Pritchard: Outdoor activity is a good reason to spend less time in the gym (column)
Better Version of You
Now that ski/snowboard season has arrived, people will be spending less active time indoors, and more time exploring the outdoor elements.
Unfortunately, less time indoors quickly turns to zero time indoors for many individuals, resulting in atrophy of all the hard-earned strength they previously obtained. I preach day-in and day-out to my athletes and clients the importance of punching the clock and maintaining strength, no matter the circumstances.
Certain times throughout the year, gaining strength is our primary focus, while others it is simply to maintain, but it never goes away. It is easier to maintain fitness than lose it and gain it back, plain and simple.
Minimum effective dose
It is well known that strength is the foundation underpinning all physiological qualities, and that strength reduces our likelihood of sustaining an injury.
And while strength requires dedicated months and years to properly build, it takes mere weeks to dissipate. For the average human in the absence of training, strength appears to deteriorate after two short weeks. This is known as the residual effect of training, and similar physiological qualities such as power/speed dissipate at an even greater rate, somewhere between 5-7 days. The rate depends on strength levels, experience, genetics, and a host of other factors but none the less, it is a rapid.
Conversely, maintaining strength does not take much. A proper strength training program that provides three to four sets of two or three heavy compound movements (done at appropriate loads), once or twice per week is adequate. The body will maintain strength if the minimally effective dose is provided because it is being asked to generate high levels of force on a frequent enough basis and cannot afford to lose that ability. It truly is the “use it or lose it” phenomenon.
What to do
A problematic issue this time of year is that most people believe they need to continue executing the same program they were doing when they weren’t doing all the outdoor activities.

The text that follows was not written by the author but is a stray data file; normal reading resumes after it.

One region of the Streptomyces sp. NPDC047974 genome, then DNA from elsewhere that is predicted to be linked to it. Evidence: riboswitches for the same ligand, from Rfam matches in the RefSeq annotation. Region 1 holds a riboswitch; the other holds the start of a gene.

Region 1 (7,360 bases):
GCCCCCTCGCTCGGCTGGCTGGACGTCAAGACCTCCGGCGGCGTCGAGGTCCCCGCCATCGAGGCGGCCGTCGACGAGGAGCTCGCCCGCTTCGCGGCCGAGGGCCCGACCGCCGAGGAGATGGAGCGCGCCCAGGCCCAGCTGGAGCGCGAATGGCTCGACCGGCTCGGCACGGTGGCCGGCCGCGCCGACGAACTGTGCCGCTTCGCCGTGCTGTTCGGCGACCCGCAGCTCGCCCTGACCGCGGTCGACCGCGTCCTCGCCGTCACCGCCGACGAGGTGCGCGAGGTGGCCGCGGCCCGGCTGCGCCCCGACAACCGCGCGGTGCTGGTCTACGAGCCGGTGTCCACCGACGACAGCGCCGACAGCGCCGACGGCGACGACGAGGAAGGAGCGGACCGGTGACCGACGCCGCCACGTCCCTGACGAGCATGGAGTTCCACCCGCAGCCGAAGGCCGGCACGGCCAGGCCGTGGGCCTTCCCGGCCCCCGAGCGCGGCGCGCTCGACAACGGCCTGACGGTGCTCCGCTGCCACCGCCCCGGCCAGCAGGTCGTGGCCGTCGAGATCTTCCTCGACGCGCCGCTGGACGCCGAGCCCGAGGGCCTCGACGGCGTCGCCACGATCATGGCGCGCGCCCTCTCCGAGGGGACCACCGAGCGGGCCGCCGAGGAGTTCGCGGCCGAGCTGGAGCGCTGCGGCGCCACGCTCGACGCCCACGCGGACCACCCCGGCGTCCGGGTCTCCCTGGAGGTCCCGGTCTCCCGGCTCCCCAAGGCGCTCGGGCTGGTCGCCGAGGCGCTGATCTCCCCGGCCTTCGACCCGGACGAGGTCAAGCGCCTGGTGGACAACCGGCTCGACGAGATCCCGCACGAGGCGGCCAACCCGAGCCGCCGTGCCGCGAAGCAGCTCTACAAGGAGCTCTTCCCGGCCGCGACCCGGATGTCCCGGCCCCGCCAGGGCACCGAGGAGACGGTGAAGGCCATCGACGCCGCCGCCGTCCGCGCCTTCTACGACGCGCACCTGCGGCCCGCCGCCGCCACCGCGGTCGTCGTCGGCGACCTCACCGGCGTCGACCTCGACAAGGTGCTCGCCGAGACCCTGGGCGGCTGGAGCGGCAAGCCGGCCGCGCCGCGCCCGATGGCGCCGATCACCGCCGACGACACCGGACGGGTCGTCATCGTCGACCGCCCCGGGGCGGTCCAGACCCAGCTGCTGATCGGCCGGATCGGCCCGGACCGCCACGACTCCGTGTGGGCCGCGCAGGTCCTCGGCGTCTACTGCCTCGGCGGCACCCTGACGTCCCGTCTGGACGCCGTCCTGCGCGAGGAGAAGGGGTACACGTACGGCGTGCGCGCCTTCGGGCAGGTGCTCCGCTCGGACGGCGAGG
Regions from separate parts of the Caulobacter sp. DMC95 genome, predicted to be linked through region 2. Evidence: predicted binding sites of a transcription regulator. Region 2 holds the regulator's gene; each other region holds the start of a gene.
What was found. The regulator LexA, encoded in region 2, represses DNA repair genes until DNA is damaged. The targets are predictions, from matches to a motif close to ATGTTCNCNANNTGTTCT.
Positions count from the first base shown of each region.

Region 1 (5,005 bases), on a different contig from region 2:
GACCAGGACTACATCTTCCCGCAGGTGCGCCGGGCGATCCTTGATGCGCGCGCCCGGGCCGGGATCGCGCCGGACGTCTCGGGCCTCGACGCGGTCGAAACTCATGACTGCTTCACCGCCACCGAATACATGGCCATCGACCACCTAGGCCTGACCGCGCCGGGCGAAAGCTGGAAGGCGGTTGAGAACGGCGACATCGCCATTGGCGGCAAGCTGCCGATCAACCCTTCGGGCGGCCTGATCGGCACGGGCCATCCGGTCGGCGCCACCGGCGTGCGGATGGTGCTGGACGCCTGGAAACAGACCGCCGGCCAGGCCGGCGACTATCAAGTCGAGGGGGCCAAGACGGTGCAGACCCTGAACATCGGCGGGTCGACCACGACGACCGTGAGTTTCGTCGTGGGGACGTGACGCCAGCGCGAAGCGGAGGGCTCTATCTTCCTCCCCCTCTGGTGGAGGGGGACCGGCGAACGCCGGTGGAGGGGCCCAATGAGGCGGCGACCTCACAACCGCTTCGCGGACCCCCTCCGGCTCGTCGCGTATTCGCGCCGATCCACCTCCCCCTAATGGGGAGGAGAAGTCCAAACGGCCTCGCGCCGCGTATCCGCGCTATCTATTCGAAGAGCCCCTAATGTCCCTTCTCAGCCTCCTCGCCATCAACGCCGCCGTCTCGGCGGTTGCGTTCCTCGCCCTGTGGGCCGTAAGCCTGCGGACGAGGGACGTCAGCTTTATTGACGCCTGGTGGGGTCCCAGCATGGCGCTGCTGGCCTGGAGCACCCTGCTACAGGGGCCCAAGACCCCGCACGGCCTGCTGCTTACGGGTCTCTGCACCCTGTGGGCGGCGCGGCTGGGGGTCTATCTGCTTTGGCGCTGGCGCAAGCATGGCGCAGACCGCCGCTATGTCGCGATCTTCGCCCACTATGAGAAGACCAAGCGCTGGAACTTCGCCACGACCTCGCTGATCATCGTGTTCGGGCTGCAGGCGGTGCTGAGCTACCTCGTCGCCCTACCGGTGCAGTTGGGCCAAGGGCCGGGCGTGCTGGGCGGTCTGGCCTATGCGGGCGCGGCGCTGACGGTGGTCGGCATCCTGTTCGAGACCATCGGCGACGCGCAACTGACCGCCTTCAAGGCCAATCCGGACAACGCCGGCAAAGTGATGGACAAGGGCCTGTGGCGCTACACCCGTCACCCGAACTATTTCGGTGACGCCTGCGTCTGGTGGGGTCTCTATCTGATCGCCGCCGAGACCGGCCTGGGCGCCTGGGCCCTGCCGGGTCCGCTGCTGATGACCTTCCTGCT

It isn’t that way at all, however. Only the essentials should be included in your program, while the accessory fluff exercises can be eliminated.
Additionally, sports-specific energy system development can be virtually eliminated for obvious reasons once you start enjoying that sport again. Rarely, if ever, will I make my athletes perform intense anaerobic conditioning circuits within their sporting season, as they are already getting that through training on hill. Instead, I program what they aren’t getting on hill in the most efficient manner possible.
Furthermore, when executed correctly, strength sessions can often help to facilitate recovery between bouts of on-hill action. The biggest fallacy I see besides failing to show up at the gym at all is wasting ones limited time in the gym. If you can only carve out two times within a given week to make it to the gym and spend both days running a couple miles on the treadmill, you’ve wasted your time. In fact, you likely have only added to your accumulation of fatigue and made yourself even weaker.
I hope that the main point you take away from this article is that strength is paramount and should never be lost. Sometimes, it’s not always first in the priority list, but it should never be last. It doesn’t take much to maintain, and you will feel the benefits by maintaining it on a consistent basis.
Thanks for reading.
Jimmy Pritchard has a BSc in exercise science from Colorado Mesa University and is a certified strength and conditioning specialist through the National Strength and Conditioning Association. He is the director of strength & conditioning at Ski & Snowboard Club Vail. Contact him at 970-331-3513 or firstname.lastname@example.org. Check out his website, pritchardperformance.com.
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